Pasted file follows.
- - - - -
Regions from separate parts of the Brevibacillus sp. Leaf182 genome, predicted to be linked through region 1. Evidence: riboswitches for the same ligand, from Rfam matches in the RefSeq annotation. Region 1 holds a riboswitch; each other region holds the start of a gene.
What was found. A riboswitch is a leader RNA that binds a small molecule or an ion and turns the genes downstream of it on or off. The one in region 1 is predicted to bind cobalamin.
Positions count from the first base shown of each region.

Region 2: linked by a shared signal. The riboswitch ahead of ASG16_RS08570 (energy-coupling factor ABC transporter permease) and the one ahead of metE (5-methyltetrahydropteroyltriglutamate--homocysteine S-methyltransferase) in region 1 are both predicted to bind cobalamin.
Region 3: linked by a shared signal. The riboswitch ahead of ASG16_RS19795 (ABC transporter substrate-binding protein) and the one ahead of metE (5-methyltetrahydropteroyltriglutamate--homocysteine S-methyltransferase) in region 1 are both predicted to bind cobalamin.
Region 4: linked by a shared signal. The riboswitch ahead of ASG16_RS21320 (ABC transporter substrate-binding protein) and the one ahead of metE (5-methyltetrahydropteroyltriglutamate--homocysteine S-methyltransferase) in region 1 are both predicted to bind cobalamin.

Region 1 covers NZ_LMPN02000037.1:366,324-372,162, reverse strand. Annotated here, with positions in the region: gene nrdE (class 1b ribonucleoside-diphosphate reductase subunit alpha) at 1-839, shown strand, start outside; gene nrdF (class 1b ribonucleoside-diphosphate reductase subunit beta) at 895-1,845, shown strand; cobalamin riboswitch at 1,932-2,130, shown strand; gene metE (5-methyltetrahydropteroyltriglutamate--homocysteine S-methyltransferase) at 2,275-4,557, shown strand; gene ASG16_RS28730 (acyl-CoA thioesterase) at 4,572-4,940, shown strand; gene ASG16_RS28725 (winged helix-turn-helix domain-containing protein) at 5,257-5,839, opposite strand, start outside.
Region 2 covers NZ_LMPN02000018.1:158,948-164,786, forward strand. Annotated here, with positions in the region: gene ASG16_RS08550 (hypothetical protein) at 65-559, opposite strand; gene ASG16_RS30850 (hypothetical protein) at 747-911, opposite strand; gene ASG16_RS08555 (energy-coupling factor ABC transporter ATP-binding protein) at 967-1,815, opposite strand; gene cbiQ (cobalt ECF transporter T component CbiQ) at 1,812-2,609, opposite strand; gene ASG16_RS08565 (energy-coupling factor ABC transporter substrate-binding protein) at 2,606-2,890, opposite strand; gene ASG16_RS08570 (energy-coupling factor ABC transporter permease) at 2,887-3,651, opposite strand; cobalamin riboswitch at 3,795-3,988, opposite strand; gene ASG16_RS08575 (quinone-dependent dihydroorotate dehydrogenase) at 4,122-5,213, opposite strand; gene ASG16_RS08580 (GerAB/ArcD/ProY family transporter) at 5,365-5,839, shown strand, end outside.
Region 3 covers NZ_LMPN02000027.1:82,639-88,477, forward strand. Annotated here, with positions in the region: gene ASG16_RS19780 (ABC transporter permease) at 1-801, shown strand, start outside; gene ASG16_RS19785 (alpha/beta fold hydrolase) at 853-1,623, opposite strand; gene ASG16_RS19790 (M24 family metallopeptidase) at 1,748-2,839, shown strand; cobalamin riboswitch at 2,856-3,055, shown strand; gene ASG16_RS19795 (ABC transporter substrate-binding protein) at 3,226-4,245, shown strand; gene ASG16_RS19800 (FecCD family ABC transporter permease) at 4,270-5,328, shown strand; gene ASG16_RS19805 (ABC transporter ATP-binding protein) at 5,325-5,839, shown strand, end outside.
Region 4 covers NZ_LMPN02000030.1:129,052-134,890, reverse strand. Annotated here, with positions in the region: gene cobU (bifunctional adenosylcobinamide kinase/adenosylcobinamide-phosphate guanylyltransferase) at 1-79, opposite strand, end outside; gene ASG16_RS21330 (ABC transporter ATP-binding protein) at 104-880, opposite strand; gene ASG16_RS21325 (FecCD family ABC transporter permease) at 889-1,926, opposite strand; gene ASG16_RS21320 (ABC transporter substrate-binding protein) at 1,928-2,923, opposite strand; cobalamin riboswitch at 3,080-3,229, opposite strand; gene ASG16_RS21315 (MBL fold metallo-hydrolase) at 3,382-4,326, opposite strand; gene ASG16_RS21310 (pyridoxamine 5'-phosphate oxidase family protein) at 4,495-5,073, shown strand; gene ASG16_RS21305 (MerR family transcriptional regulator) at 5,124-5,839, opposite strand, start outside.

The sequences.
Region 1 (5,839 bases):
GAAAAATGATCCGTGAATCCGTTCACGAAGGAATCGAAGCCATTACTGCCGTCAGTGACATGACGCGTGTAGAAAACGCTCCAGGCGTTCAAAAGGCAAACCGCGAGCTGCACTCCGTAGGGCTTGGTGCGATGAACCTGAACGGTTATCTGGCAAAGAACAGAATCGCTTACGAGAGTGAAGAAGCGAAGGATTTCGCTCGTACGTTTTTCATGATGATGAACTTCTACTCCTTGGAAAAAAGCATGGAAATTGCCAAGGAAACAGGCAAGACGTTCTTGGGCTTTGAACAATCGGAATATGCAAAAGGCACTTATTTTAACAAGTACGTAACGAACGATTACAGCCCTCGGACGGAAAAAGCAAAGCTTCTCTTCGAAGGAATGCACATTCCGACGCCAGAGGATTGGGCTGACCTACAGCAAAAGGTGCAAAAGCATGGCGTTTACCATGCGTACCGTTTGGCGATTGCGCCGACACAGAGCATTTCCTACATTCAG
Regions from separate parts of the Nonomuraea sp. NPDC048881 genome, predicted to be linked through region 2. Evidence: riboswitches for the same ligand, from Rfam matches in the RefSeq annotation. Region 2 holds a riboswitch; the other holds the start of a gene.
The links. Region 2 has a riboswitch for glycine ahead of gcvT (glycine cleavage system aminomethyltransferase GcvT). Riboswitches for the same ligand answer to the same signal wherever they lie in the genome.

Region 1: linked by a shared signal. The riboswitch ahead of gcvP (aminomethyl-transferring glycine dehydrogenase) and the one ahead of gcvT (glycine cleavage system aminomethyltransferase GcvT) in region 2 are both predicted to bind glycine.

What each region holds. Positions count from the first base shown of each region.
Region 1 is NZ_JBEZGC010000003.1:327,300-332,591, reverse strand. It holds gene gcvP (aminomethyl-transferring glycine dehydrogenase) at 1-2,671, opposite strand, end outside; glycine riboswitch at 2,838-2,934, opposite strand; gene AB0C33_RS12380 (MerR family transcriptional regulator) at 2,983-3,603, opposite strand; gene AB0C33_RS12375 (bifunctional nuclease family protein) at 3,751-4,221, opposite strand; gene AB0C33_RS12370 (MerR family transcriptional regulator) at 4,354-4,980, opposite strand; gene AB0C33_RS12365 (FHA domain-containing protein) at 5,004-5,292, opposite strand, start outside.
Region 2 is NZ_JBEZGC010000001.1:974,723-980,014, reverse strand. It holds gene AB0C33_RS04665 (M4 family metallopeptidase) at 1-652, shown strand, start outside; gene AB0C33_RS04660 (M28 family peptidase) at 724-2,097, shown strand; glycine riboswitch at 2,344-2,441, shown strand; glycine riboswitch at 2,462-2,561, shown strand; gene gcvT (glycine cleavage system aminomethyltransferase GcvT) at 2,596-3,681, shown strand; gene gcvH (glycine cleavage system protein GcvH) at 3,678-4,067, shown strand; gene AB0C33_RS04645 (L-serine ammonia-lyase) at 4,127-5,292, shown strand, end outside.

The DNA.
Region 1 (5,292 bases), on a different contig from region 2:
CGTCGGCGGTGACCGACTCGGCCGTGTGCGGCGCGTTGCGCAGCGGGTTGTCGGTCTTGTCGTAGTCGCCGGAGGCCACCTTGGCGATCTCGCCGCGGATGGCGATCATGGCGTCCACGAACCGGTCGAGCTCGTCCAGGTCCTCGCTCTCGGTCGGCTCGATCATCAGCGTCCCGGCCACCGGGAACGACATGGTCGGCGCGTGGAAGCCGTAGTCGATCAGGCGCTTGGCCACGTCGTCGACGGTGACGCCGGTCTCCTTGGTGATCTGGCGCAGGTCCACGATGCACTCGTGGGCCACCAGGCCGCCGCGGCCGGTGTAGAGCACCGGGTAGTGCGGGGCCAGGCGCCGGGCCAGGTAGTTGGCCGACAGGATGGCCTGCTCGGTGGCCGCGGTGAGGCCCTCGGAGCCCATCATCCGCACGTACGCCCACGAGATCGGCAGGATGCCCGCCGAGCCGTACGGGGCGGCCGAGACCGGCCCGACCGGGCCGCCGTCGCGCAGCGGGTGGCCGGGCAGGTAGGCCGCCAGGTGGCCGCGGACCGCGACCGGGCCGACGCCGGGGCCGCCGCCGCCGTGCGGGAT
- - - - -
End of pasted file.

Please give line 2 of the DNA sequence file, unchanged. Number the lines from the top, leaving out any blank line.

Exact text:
What was found. A riboswitch is a leader RNA that binds a small molecule or an ion and turns the genes downstream of it on or off. The one in region 1 is predicted to bind cobalamin.